The Newgate Stud Co & Newgate Stud Farm LLC v Anthony Penfold & Penfold Bloodstock Ltd (2005)
The absence of informed consent was a necessary part of a claim alleging self-dealing by a company director. Accordingly, the absence of such consent was a material fact of the claim for the purposes of a waiver clause that did not apply to waive all claims a company might have against a former director, where the material facts of a claim were not known to any current member of the company's board of directors.
The defendants raised defences in respect of their liability to the claimant companies (N) for breach of the self-dealing rule by first defendant (P). The court also had to determine the issue of costs. N held and managed the horse racing and bloodstock interests of N's beneficial owner (F). P had been a director of both companies. In Newgate Stud Co v Penfold (2004) EWHC 2993 (Ch) the judge found that, whilst P was a director of N, P had sold, to partnerships in which he had a financial interest, one of F's horses without his consent, and had sold a second without adequate disclosure to F. However, the court rejected N's claims in respect of another horse, all N's allegations of fraudulent breach of trust, and most of N's dishonesty claims. After P's contract with N was terminated, negotiations led to a compromise agreement in which N agreed to waive all claims and rights of action they might have against P. That clause was subject to the proviso that the waiver would not apply where the material facts of a claim or right of action were not known to any current member of the board of directors. It was common ground that a six-year limitation period applied to the claim in respect of the second sale except to the extent that any of the remedies sought by N fell within the Limitation Act 1980 s.21(1)(b). P argued that (1) the claim against him arising out of the sale of the first horse was barred by the waiver clause in the compromise agreement because one of the directors (X) knew the material facts of that claim; (2) N's claim against P for an account of the partnership's profits or of profits attributable was not a claim within s.21(1)(b) to recover trust property, namely the horse concerned, or to recover any proceeds of trust property in P's possession or previously received by him; (3) the question of costs should be adjourned until after the outcome of the accounts and inquiries.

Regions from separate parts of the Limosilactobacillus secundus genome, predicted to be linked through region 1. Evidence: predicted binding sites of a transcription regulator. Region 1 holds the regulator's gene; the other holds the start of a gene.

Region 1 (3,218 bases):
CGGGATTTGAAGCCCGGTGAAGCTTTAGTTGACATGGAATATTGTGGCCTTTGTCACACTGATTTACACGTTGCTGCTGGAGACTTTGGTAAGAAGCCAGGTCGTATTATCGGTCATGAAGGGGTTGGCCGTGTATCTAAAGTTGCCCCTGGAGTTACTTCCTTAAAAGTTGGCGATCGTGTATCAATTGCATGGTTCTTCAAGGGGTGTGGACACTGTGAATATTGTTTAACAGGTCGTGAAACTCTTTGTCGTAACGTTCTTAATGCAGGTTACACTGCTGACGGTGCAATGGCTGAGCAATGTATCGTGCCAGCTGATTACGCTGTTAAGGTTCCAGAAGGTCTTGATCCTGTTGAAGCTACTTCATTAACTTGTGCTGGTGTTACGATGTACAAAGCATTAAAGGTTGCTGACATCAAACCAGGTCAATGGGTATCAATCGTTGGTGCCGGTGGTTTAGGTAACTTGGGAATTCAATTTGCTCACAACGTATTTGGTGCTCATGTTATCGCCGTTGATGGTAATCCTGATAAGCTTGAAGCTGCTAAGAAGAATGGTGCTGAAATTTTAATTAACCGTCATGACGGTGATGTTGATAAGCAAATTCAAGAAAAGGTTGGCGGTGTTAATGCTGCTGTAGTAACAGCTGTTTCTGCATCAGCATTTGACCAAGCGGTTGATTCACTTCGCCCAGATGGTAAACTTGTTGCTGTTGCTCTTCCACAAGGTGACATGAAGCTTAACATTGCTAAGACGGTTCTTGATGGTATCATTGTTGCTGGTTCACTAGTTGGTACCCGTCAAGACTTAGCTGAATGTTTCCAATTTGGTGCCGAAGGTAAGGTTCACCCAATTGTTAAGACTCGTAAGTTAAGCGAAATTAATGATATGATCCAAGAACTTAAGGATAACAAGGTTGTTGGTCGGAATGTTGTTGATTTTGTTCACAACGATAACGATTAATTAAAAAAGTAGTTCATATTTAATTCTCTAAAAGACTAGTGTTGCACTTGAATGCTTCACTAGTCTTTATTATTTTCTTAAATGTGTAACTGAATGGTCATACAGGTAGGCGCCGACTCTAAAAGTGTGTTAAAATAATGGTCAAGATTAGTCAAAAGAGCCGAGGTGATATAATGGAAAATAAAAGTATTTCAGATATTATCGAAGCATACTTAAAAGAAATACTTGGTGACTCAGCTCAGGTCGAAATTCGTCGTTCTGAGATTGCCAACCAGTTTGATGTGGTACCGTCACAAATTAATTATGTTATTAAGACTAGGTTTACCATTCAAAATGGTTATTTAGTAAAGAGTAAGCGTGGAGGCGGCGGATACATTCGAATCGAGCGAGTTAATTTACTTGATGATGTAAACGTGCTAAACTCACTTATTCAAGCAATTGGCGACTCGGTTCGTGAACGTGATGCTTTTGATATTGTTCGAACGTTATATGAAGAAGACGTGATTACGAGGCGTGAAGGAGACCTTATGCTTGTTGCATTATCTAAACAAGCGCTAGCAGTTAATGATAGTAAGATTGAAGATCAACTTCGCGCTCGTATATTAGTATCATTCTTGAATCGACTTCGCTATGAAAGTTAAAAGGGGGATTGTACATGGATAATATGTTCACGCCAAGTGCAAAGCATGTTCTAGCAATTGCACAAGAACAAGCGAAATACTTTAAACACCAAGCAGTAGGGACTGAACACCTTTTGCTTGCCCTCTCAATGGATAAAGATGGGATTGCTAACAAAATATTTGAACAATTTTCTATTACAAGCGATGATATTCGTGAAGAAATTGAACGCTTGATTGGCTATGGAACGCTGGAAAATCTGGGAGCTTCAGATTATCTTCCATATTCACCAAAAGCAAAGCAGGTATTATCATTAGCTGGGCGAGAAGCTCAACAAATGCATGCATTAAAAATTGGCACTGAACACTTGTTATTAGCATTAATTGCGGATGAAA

(1) The more natural and obvious reading of the waiver clause was that it applied if the facts were known to at least one director. The absence of F's consent was a material fact of the claim for the purposes of the waiver clause. Although technically the only facts that a company needed to plead for a self-dealing claim were the purchase or other acquisition of an asset by a director from the company, and informed consent was a defence, in reality the absence of informed consent was a necessary part of the claim. X did not have knowledge of the material facts of the claim or cause of action arising out of the sale of the first horse. Accordingly the defence based on the compromise agreement failed. N was entitled to an account of profits or equitable compensation in respect of the first sale. (2) A claim for profits was limited by s.21(1)(b) to profits received by the trustee. It was a question of limitation periods, not remedies, so that it was not relevant that by parting with possession a trustee could avoid the impact of the provision. Accordingly, N was not entitled to an account of profits made by the partnership from the second sale, JJ Harrison (Properties) Ltd v Harrison (2001) EWCA Civ 1467 , (2002) 1 BCLC 162 and James v Williams (2000) Ch 1 distinguished. However, it was right to order an inquiry as to the part or parts of the traceable proceeds from the second sale that at any time came into P's possession. (3) In circumstances where N had achieved a significant measure of success in the trial resulting in final orders in their favour, it would be unjust to delay their recovery of costs and make it potentially subject to a substantial recovery once the accounts had been taken. However, an order for costs in accordance with the general rule was not appropriate given that P had had some success. It was right to take into account that, although P failed on two of the claims, he succeeded on the allegations of dishonesty against him on those claims. Those allegations added to the length of the trial and the preparation for it. At the same time P's unsatisfactory evidence was also relevant conduct to take into account. P should pay 70 per cent of N's costs, to be assessed on the standard basis if not agreed between the parties. An order for an interim payment was appropriate.